How we understood the need for a new community for user research in Wales

Starting a new professional community can be daunting but our Senior User Researcher, Gabi Mitchem-Evans, shows that there are some simple things you can do to take your first steps

15 May 2023

Why a User Research Community for Wales 

Our Head of User-centred Design set out three main objectives for our team last year. One is “People, Communities and Networks”. This priority is about bringing people together to learn, share, and improve the way we do user-centred design in the Welsh public sector.  

User-centred design is still new in most parts of the Welsh public sector, so it’s important to start connecting people now, so they are supported in doing quality user-centred design from the start.  

From experience, we knew that the value and benefits of user research were not well understood by leaders across Wales, and that there were few user researchers employed in the Welsh public sector.  

A community of practice provides support to those working in a shared field to develop their skills and work through shared problems, typically within one organisation. Our mission at CDPS is to support people across Wales, so we took this a step further and decided a community was needed for the whole nation. 

Desk research 

We did desk research to learn about existing communities, how they work, and spoke to people who were already running successful communities. 

Kick-off workshops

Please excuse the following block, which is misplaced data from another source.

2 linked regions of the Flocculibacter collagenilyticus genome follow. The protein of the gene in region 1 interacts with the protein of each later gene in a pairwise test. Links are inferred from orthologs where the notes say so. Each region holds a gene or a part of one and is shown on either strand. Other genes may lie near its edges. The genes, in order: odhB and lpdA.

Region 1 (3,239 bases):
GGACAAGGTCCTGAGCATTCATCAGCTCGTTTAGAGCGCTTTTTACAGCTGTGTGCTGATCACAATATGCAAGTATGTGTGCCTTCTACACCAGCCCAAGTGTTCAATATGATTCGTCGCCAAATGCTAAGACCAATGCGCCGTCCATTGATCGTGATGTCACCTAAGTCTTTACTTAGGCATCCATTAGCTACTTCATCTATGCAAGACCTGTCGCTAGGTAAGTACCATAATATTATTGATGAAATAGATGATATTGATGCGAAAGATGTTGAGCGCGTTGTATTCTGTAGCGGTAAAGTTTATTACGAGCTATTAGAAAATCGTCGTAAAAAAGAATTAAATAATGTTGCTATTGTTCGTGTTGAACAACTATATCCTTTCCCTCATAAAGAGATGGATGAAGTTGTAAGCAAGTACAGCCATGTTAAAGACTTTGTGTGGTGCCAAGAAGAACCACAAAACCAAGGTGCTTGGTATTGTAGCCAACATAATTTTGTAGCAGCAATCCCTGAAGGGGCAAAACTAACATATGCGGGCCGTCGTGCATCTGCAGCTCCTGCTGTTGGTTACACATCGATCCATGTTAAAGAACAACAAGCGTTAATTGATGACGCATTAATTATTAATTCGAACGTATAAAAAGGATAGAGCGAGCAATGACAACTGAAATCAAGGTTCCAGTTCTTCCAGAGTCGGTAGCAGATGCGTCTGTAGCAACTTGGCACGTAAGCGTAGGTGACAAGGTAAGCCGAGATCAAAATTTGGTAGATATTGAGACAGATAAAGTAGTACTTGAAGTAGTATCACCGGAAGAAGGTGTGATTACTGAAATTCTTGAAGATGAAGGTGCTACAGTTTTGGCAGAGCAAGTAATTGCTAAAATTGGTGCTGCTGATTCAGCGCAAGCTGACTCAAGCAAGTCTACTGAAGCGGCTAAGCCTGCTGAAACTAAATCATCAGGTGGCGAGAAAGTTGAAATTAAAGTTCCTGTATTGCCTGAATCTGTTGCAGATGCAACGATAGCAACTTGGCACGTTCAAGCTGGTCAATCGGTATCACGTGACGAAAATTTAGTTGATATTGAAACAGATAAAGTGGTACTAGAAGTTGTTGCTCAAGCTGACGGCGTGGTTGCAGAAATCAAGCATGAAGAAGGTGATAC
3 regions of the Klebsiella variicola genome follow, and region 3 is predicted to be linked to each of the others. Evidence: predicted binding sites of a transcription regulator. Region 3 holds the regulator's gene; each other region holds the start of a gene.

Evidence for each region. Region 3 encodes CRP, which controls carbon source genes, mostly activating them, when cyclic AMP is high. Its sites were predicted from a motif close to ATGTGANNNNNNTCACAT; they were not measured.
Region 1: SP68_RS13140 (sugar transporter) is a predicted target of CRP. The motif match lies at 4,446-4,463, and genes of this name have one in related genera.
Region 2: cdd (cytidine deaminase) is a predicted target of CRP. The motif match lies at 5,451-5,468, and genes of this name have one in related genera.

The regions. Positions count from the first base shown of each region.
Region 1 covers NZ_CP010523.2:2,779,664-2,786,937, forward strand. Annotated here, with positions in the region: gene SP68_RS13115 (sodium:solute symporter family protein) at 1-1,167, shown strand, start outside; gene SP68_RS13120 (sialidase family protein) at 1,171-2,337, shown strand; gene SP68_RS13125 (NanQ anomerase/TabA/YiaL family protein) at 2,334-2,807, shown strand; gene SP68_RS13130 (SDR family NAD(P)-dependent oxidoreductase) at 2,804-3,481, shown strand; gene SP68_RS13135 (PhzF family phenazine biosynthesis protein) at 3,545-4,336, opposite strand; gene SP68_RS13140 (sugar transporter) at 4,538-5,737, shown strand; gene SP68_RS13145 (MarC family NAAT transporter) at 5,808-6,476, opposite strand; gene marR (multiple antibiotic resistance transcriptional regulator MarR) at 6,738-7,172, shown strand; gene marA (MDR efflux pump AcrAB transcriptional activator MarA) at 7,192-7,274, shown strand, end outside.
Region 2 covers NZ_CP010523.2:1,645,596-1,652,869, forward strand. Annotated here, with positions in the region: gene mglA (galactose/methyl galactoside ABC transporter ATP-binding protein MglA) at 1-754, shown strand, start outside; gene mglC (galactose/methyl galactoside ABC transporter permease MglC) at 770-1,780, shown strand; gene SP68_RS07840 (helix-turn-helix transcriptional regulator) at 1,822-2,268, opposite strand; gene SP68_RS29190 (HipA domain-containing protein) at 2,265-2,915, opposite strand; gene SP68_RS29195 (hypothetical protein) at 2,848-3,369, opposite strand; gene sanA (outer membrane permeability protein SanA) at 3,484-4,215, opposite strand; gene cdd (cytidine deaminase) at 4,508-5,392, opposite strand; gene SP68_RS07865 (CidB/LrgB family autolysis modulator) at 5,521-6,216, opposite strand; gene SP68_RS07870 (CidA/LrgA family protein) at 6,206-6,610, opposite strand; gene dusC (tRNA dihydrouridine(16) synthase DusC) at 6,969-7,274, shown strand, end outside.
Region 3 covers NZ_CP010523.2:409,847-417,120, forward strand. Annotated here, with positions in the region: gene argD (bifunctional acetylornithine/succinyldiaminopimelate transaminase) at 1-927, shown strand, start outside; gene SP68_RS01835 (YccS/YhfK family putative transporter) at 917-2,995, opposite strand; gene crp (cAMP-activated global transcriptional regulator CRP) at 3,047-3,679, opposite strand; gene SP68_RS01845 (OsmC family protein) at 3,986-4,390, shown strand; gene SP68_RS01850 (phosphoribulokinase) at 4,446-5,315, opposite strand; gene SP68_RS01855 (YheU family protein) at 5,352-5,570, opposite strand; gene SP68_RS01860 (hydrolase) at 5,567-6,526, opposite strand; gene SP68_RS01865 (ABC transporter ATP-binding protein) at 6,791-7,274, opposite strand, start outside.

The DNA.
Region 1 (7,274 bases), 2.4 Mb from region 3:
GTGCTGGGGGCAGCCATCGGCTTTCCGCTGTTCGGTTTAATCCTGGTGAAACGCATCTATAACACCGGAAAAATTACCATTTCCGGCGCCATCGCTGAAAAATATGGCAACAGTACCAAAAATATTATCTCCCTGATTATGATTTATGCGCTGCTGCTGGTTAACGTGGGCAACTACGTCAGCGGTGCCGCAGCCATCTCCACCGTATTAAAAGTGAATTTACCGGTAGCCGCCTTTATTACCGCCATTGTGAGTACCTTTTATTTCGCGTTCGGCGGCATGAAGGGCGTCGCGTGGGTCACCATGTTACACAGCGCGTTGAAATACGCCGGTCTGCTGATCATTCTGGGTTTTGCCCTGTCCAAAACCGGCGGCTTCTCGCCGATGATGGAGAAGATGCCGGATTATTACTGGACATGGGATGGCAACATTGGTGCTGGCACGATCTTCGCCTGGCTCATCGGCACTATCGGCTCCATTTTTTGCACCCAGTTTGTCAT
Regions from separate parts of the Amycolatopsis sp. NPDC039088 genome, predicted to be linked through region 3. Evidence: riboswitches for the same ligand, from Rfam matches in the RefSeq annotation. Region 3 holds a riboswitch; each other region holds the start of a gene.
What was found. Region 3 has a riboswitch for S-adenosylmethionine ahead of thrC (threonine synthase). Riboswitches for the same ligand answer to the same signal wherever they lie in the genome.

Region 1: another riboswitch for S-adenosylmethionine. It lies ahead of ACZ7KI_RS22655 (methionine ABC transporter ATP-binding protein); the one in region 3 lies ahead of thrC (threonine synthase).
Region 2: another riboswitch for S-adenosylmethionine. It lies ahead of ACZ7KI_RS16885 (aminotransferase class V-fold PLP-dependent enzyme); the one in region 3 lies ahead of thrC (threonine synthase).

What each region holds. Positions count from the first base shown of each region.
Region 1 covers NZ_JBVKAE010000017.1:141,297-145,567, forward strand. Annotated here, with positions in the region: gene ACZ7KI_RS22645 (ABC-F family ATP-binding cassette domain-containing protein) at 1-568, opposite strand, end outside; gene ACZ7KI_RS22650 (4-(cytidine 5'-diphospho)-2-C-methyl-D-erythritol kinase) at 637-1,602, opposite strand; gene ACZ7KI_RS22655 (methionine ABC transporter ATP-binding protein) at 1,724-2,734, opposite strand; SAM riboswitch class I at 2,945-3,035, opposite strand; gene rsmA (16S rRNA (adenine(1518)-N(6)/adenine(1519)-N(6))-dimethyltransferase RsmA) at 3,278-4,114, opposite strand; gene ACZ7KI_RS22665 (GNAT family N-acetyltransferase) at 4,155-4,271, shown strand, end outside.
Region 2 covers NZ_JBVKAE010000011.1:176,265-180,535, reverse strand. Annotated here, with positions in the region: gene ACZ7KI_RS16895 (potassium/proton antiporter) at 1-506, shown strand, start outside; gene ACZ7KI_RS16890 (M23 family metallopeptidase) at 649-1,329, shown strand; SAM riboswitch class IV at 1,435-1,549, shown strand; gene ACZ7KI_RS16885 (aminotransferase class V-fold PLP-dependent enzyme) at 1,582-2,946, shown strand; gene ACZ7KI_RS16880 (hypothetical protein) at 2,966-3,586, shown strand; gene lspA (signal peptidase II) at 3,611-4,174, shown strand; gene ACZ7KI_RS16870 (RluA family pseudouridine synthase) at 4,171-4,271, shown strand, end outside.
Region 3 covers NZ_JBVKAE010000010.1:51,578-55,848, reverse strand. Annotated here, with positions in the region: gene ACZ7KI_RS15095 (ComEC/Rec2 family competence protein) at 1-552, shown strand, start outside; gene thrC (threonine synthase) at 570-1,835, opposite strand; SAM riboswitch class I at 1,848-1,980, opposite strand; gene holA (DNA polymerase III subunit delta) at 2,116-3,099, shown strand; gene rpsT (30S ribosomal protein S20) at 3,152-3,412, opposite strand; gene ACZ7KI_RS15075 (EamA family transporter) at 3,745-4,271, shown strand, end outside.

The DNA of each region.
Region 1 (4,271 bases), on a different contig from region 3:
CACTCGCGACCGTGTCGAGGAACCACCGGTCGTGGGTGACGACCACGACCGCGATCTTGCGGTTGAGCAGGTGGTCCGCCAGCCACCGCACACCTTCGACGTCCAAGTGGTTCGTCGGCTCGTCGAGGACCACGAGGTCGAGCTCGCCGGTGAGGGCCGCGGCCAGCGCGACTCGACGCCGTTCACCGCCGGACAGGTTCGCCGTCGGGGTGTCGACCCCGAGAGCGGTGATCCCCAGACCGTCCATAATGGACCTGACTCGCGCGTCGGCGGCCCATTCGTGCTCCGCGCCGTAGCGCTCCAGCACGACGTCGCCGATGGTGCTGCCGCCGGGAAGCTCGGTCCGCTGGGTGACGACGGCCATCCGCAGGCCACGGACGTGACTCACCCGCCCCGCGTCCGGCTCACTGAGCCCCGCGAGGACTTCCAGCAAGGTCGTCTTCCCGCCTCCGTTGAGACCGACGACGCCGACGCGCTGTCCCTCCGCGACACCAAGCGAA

I read Emily Webber’s Building Successful Communities of Practice book, which reassured me that there was a set way to start a community. Using her recommendations for exercises, I started planning a workshop to answer these questions: 

We invited Welsh Government colleagues who had been running their own internal user research community, as well as CDPS colleagues. This worked well. I would recommend having a small initial kick off group with people who understand the context enough to make useful contributions. The workshop was very helpful and gave us the momentum and confidence to move forward.  

I also had two new user researchers (Yana and Tom) join the team at this time, which meant we would be able to make progress towards our mission a lot more quickly and sustainably.  

Finding out the user needs 

After the workshop, we decided to start with a lean piece of discovery work to find out what our user needs were.  

We broke the work down into sprints, where we undertook desk research, interviews, and a survey to help us understand who our members were, what they needed, and the existing community landscape.   

Sprint planning for our discovery research

Finding people to interview 

We didn’t initially know who our prospective members would be, so we used our CDPS social channels, our own personal social media networks and personal contacts to start spreading the word about our survey. We used this as a channel to recruit from, so that we could follow-up with interviews. 

We held interviews with 6 participants and had 20 survey responses, from those in user researcher roles, and in non-user researcher roles.

Our social media message which helped us recruit participants for research and reach prospective members

Find out what we learned and what we did with our findings in our next blog post… 

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